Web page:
Bringing an end to a saga of high-level corruption, sex, and murder that captivated the Chinese public with its sordid details of official malfeasance, former Politburo member and Chongqing party secretary Bo Xilai’s appeal of his life sentence was rejected Friday morning.
“The Shandong Higher People’s Court announced the decision of second trial for Bo Xilai’s bribery, embezzlement and abuse of power case Friday, rejecting his appeal and affirming the original sentence of life imprisonment,” read the terse statement by Xinhua on Oct. 25.
A panel convened to examine the appeal “interrogated Bo several times and heard opinions of his lawyers, verified all evidence, comprehensively examined the facts confirmed during the first trial and legal applications to fully safeguard the litigation rights of Bo and the defence lawyers,” reported the Global Times on Oct. 25. “After review by the collegial panel and deliberation of a judgment committee, Shandong Higher People’s Court gave its decision.”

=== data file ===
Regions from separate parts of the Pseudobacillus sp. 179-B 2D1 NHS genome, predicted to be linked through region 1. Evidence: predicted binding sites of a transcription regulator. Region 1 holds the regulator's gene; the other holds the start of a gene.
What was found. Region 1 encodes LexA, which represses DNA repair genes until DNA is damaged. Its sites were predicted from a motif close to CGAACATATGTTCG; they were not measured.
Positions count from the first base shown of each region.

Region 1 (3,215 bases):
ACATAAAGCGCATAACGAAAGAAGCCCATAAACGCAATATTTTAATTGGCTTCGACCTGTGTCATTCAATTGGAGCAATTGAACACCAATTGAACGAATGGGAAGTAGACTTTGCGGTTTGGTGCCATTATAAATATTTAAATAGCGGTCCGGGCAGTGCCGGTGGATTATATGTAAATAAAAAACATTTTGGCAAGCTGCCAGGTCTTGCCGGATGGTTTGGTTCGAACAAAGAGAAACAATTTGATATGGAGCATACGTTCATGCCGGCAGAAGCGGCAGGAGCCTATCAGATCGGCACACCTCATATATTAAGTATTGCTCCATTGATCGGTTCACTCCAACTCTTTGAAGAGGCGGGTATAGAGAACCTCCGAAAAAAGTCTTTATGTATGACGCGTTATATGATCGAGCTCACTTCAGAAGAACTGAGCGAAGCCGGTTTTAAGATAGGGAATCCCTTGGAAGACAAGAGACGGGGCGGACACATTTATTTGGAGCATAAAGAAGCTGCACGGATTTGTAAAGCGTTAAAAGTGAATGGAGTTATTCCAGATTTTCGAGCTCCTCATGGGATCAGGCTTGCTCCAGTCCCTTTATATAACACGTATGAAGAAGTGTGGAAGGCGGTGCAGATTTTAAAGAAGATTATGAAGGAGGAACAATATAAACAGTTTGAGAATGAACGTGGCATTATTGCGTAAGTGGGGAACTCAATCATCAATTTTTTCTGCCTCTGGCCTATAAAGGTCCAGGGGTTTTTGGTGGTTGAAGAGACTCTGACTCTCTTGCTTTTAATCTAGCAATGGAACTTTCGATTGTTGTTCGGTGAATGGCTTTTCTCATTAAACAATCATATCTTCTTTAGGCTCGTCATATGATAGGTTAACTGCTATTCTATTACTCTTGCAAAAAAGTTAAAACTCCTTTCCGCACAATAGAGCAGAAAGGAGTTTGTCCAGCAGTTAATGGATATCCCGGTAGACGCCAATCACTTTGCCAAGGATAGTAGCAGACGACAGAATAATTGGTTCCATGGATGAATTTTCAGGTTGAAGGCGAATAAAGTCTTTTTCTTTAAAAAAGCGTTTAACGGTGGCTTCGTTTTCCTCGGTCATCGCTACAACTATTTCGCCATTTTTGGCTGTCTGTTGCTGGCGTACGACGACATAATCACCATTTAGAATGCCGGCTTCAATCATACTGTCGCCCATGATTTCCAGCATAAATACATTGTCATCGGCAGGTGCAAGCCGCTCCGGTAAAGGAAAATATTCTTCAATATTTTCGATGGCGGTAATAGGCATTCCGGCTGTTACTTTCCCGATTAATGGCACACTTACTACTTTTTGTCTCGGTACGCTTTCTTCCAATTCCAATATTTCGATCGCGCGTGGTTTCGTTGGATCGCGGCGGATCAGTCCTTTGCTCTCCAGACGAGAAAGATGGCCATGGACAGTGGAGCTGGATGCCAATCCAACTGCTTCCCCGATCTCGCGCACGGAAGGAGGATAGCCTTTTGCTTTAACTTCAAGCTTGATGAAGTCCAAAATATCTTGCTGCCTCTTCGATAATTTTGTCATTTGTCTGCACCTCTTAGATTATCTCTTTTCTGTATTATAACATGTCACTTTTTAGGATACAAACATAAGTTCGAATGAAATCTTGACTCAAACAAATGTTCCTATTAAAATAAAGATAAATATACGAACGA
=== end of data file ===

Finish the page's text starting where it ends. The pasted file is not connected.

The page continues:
Bo was originally sentenced by a lower court on Sept. 22, following a five-day trial in August in Jinan, Shandong province, for taking bribes worth 20.4 million yuan ($3.4 million), embezzling 5 million yuan, and abusing power. The sentence also saw Bo’s political rights deprived for life and all personal assets confiscated.
During the trial that closed Aug. 26, Bo revealed some of the seamy details. He said his former police chief Wang Lijun was secretly in love with his wife, Gu Kailai (who was earlier given a suspended death sentence for her role in murdering British citizen Neil Heywood). Bo admitted to assaulting Wang—an episode revealed in the trial—but said it was not because the police chief had revealed his wife’s involvement in the murder but because Wang had helped destroy Bo’s marriage.
His wife and Wang were “as close as glue and paint,” Bo said during the trial, a Chinese phrase that describes those who are linked romantically. A year-plus ago when Bo was expelled from the party on Sept. 28, 2012, Xinhua primly reported that the princeling not only “received huge bribes personally and through his family” but also “had or maintained improper sexual relationships with a number of women.”